Several chromosome-banding techniques are used in cytogenetics laboratories. Quinacrine banding (Q-banding) was the first staining method used to produce specific banding patterns. Quinacrine (trade name Atabrine) is a drug with a number of different medical applications being initially used in the 1930s as an Antimalarial drug This method requires a fluorescence microscope and is no longer as widely used as Giemsa banding (G-banding). Giemsa stain, named after Gustav Giemsa, an early malariologist is used for the histopathological diagnosis of Malaria and other Parasites It is a mixture Reverse banding (R-banding) requires heat treatment and reverses the usual white and black pattern that is seen in G-bands and Q-bands. This method is particularly helpful for staining the distal ends of chromosomes. Other staining techniques include C-banding and nucleolar organizing region stains (NOR stains). These latter methods specifically stain certain portions of the chromosome. C-banding stains the constitutive heterochromatin, which usually lies near the centromere, and NOR staining highlights the satellites and stalks of acrocentric chromosomes. Heterochromatin is a tightly packed form of DNA Its major characteristic is that transcription is limited A centromere is a region of DNA typically found near the middle of a Chromosome where two Sister chromatids come in contact High-resolution banding involves the staining of chromosomes during prophase or early metaphase (prometaphase), before they reach maximal condensation. Prophase is a stage of Mitosis in which the Chromatin condenses into a highly ordered structure called a Chromosome Metaphase from the Ancient Greek μετά (after and φάσις (stage is a stage of Mitosis in the eukaryotic Cell cycle in which Because prophase and prometaphase chromosomes are more extended than metaphase chromosomes, the number of bands observable for all chromosomes increases from about 300 to 450 to as many as 800. Prophase is a stage of Mitosis in which the Chromatin condenses into a highly ordered structure called a Chromosome Prometaphase is the phase of Mitosis following Prophase and preceding Metaphase, in eukaryotic Somatic cells The nuclear This allows the detection of less obvious abnormalities usually not seen with conventional banding.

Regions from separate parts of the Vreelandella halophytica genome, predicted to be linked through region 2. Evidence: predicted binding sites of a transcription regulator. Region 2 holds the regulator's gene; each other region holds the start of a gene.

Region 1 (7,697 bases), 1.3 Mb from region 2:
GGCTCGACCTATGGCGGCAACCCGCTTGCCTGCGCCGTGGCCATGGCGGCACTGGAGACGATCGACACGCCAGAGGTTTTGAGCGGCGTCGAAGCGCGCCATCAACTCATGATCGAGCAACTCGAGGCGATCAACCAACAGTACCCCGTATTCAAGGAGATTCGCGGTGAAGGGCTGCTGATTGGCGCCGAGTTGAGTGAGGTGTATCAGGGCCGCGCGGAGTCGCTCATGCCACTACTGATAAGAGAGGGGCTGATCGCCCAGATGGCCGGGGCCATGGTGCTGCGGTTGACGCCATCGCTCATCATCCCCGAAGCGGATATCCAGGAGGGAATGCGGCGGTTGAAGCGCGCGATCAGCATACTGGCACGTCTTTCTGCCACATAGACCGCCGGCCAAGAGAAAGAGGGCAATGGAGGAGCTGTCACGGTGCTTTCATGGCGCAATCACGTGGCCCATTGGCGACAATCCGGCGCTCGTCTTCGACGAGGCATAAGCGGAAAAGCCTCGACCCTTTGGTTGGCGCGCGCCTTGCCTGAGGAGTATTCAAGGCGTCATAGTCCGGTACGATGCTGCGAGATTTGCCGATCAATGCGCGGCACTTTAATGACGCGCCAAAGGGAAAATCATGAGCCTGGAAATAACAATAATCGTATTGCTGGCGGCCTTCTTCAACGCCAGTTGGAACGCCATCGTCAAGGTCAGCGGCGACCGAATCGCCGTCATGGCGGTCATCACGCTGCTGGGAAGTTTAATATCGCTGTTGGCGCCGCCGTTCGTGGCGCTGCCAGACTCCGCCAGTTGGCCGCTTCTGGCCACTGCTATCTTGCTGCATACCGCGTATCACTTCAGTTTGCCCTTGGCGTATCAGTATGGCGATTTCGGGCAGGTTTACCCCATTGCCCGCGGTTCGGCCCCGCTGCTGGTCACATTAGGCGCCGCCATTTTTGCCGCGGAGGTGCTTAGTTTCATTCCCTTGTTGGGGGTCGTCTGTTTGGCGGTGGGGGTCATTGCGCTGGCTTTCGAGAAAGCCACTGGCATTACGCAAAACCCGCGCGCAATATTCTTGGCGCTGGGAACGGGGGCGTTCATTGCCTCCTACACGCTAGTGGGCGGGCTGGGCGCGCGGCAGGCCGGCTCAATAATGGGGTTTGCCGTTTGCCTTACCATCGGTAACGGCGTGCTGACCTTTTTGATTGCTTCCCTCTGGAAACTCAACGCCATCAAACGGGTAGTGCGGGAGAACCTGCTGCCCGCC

Cells from bone marrow, blood, amniotic fluid, cord blood, tumor, and tissues (including skin, umbilical cord, liver, and many other organs) can be cultured using standard cell culture techniques in order to increase their number. Umbilical cord blood up to 180mL of Blood from a newborn baby that is returned to the neonatal circulation if the Umbilical cord is not prematurely clamped A mitotic inhibitor (colchicine, colcemid) is then added to the culture. A mitotic inhibitor is a type of drug derived from natural substances such as plant Alkaloids and primarily used in cancer treatment and certain types of cancer research including This stops cell division at mitosis which allows an increased yield of mitotic cells for analysis. Mitosis is the process in which a Eukaryotic cell separates the Chromosomes in its Cell nucleus, into two identical sets in two daughter nuclei The cells are then centrifuged and media and mitotic inhibitor is removed, and replaced with a hypotonic solution. This causes the cells to swell so that the chromosomes will spread when added to a slide. After the cells have been allowed to sit in hypotonic, Carnoy's fixative (3:1 methanol to glacial acetic acid) is added. Methanol, also known as methyl alcohol, carbinol, wood alcohol, wood naphtha or wood spirits, is a Chemical compound Acetic acid, also known as ethanoic acid, is an organic chemical compound, giving Vinegar its sour taste This kills the cells, lyses the red blood cells, and hardens the nuclei of the remaining white blood cells. The cells are generally fixed repeatedly to remove any debris or remaining red blood cells. The cell suspension is then dropped onto specimen slides. After aging the slides in an oven or waiting a few days they are ready for banding and analysis.